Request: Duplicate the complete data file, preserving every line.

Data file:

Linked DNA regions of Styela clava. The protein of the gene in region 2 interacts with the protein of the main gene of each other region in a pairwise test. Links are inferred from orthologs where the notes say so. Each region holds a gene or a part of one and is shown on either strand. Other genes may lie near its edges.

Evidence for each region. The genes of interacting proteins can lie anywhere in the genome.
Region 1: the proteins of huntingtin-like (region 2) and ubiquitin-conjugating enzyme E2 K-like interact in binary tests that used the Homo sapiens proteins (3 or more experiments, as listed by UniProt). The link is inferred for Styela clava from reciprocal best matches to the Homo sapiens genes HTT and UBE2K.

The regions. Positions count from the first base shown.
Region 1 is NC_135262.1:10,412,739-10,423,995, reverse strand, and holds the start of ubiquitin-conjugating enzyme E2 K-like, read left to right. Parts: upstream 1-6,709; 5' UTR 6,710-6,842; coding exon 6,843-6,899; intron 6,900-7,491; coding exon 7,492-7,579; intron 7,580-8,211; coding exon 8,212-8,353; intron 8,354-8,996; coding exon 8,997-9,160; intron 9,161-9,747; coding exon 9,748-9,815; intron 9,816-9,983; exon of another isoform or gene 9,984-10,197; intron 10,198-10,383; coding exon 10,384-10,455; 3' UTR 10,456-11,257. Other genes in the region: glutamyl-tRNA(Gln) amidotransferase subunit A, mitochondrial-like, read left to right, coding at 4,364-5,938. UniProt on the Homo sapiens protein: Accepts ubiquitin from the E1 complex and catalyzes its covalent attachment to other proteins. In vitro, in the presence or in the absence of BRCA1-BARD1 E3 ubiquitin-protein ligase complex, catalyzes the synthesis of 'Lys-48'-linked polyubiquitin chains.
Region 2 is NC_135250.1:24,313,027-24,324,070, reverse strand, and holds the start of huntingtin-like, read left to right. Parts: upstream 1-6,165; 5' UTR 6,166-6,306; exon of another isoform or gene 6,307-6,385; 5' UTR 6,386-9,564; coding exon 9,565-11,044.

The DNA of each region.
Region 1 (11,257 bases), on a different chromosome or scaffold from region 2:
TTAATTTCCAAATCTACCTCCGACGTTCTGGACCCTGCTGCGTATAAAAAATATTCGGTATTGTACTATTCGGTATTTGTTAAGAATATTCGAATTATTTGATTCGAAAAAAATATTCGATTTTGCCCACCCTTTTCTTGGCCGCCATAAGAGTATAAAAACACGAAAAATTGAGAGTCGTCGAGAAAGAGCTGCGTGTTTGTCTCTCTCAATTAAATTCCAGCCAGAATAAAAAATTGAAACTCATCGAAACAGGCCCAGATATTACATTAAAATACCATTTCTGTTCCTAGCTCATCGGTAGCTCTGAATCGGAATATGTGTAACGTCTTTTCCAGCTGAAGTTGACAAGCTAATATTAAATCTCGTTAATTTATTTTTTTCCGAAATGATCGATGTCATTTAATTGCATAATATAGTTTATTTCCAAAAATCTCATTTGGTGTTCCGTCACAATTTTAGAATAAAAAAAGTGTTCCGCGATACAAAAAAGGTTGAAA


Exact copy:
Linked DNA regions of Styela clava. The protein of the gene in region 2 interacts with the protein of the main gene of each other region in a pairwise test. Links are inferred from orthologs where the notes say so. Each region holds a gene or a part of one and is shown on either strand. Other genes may lie near its edges.

Evidence for each region. The genes of interacting proteins can lie anywhere in the genome.
Region 1: the proteins of huntingtin-like (region 2) and ubiquitin-conjugating enzyme E2 K-like interact in binary tests that used the Homo sapiens proteins (3 or more experiments, as listed by UniProt). The link is inferred for Styela clava from reciprocal best matches to the Homo sapiens genes HTT and UBE2K.

The regions. Positions count from the first base shown.
Region 1 is NC_135262.1:10,412,739-10,423,995, reverse strand, and holds the start of ubiquitin-conjugating enzyme E2 K-like, read left to right. Parts: upstream 1-6,709; 5' UTR 6,710-6,842; coding exon 6,843-6,899; intron 6,900-7,491; coding exon 7,492-7,579; intron 7,580-8,211; coding exon 8,212-8,353; intron 8,354-8,996; coding exon 8,997-9,160; intron 9,161-9,747; coding exon 9,748-9,815; intron 9,816-9,983; exon of another isoform or gene 9,984-10,197; intron 10,198-10,383; coding exon 10,384-10,455; 3' UTR 10,456-11,257. Other genes in the region: glutamyl-tRNA(Gln) amidotransferase subunit A, mitochondrial-like, read left to right, coding at 4,364-5,938. UniProt on the Homo sapiens protein: Accepts ubiquitin from the E1 complex and catalyzes its covalent attachment to other proteins. In vitro, in the presence or in the absence of BRCA1-BARD1 E3 ubiquitin-protein ligase complex, catalyzes the synthesis of 'Lys-48'-linked polyubiquitin chains.
Region 2 is NC_135250.1:24,313,027-24,324,070, reverse strand, and holds the start of huntingtin-like, read left to right. Parts: upstream 1-6,165; 5' UTR 6,166-6,306; exon of another isoform or gene 6,307-6,385; 5' UTR 6,386-9,564; coding exon 9,565-11,044.

The DNA of each region.
Region 1 (11,257 bases), on a different chromosome or scaffold from region 2:
TTAATTTCCAAATCTACCTCCGACGTTCTGGACCCTGCTGCGTATAAAAAATATTCGGTATTGTACTATTCGGTATTTGTTAAGAATATTCGAATTATTTGATTCGAAAAAAATATTCGATTTTGCCCACCCTTTTCTTGGCCGCCATAAGAGTATAAAAACACGAAAAATTGAGAGTCGTCGAGAAAGAGCTGCGTGTTTGTCTCTCTCAATTAAATTCCAGCCAGAATAAAAAATTGAAACTCATCGAAACAGGCCCAGATATTACATTAAAATACCATTTCTGTTCCTAGCTCATCGGTAGCTCTGAATCGGAATATGTGTAACGTCTTTTCCAGCTGAAGTTGACAAGCTAATATTAAATCTCGTTAATTTATTTTTTTCCGAAATGATCGATGTCATTTAATTGCATAATATAGTTTATTTCCAAAAATCTCATTTGGTGTTCCGTCACAATTTTAGAATAAAAAAAGTGTTCCGCGATACAAAAAAGGTTGAAA